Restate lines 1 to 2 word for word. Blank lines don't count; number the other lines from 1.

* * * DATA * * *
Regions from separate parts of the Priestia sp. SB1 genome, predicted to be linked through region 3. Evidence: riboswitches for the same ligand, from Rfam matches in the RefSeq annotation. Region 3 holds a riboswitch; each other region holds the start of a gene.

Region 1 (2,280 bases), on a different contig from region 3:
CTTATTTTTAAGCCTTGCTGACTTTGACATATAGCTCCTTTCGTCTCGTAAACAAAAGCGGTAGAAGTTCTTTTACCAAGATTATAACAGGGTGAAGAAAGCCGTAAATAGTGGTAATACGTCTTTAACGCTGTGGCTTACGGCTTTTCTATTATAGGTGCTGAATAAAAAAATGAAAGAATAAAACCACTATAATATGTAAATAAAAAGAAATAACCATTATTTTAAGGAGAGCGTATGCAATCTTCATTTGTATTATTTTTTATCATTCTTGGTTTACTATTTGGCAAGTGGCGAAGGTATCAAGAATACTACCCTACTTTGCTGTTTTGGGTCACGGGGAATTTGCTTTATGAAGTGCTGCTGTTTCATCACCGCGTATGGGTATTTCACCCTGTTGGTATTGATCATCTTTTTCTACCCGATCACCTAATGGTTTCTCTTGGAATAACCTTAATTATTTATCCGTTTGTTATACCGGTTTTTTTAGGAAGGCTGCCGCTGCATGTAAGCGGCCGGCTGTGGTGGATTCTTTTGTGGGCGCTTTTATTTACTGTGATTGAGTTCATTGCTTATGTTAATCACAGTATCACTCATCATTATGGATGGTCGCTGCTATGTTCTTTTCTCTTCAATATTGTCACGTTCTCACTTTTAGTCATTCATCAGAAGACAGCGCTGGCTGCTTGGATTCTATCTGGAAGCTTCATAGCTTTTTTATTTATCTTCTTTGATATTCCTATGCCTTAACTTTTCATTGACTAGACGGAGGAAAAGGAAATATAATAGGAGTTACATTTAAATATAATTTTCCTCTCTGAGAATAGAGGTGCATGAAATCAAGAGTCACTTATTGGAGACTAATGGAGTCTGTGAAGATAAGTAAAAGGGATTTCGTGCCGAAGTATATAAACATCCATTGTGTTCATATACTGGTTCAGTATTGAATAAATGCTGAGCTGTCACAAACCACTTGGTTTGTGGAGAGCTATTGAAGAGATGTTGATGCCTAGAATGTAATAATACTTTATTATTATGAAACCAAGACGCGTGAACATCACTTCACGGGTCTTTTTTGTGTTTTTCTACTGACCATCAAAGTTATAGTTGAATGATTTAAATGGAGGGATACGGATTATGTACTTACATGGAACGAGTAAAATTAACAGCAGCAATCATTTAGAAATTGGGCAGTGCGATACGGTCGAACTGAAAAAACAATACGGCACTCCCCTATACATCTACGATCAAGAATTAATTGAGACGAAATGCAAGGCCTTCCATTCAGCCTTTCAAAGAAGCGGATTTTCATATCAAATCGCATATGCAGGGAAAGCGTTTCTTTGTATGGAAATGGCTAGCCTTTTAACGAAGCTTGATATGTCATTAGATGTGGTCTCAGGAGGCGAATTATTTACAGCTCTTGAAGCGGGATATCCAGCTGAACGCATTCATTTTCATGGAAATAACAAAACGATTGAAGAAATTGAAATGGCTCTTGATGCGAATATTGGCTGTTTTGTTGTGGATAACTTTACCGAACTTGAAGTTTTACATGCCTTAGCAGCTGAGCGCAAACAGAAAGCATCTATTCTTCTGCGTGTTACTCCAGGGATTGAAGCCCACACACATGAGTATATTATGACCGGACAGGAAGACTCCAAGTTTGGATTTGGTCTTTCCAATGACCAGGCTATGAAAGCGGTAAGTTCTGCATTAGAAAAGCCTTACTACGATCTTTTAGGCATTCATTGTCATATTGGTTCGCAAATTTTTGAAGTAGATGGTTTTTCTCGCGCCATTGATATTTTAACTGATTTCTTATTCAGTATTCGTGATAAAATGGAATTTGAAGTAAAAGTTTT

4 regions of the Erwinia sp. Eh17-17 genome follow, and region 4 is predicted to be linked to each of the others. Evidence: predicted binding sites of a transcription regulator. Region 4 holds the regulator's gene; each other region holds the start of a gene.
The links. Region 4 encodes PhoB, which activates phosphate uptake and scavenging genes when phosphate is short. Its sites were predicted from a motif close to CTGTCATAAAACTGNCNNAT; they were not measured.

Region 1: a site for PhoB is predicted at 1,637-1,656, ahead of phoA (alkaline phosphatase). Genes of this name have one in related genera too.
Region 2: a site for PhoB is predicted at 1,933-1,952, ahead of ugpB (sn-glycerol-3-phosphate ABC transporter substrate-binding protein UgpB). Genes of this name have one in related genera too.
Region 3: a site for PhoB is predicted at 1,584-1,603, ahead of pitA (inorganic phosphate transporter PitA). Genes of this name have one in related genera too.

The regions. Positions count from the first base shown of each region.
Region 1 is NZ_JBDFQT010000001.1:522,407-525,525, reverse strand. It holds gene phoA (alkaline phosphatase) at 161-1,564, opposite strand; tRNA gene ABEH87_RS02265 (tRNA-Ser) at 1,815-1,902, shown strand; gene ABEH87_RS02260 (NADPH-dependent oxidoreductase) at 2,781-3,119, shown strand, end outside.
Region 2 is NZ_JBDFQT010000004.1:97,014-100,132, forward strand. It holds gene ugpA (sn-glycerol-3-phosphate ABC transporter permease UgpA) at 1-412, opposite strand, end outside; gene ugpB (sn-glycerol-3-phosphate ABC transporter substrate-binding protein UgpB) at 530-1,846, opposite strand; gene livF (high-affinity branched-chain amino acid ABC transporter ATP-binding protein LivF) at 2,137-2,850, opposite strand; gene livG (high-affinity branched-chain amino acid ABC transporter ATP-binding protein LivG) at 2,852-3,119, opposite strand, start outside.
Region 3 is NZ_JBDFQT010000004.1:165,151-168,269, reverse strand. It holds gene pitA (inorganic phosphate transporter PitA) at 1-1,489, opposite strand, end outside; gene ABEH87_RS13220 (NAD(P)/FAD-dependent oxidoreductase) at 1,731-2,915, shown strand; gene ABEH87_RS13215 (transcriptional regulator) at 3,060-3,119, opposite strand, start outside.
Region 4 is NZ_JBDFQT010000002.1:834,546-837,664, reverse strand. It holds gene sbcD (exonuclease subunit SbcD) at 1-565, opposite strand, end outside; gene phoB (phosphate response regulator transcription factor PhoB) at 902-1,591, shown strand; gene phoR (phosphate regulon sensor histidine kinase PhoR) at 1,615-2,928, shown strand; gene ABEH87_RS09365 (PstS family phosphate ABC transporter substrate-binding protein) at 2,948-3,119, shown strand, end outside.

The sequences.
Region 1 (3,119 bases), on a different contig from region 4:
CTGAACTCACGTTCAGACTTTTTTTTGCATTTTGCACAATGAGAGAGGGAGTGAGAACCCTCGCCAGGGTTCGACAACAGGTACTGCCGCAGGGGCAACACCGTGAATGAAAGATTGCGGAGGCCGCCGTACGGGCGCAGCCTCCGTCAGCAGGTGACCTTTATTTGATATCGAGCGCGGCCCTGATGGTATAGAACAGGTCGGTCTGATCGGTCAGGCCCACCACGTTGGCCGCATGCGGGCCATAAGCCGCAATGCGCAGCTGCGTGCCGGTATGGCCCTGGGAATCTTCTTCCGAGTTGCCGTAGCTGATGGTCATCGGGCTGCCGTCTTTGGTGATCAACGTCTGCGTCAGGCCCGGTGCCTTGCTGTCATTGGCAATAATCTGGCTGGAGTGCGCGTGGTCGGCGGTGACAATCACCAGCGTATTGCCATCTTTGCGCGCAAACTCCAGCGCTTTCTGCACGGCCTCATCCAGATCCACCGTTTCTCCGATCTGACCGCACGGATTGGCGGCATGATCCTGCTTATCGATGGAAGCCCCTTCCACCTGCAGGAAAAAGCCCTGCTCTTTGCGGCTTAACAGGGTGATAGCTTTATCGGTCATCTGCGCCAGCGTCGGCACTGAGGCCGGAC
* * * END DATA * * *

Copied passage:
Regions from separate parts of the Priestia sp. SB1 genome, predicted to be linked through region 3. Evidence: riboswitches for the same ligand, from Rfam matches in the RefSeq annotation. Region 3 holds a riboswitch; each other region holds the start of a gene.

Region 1 (2,280 bases), on a different contig from region 3: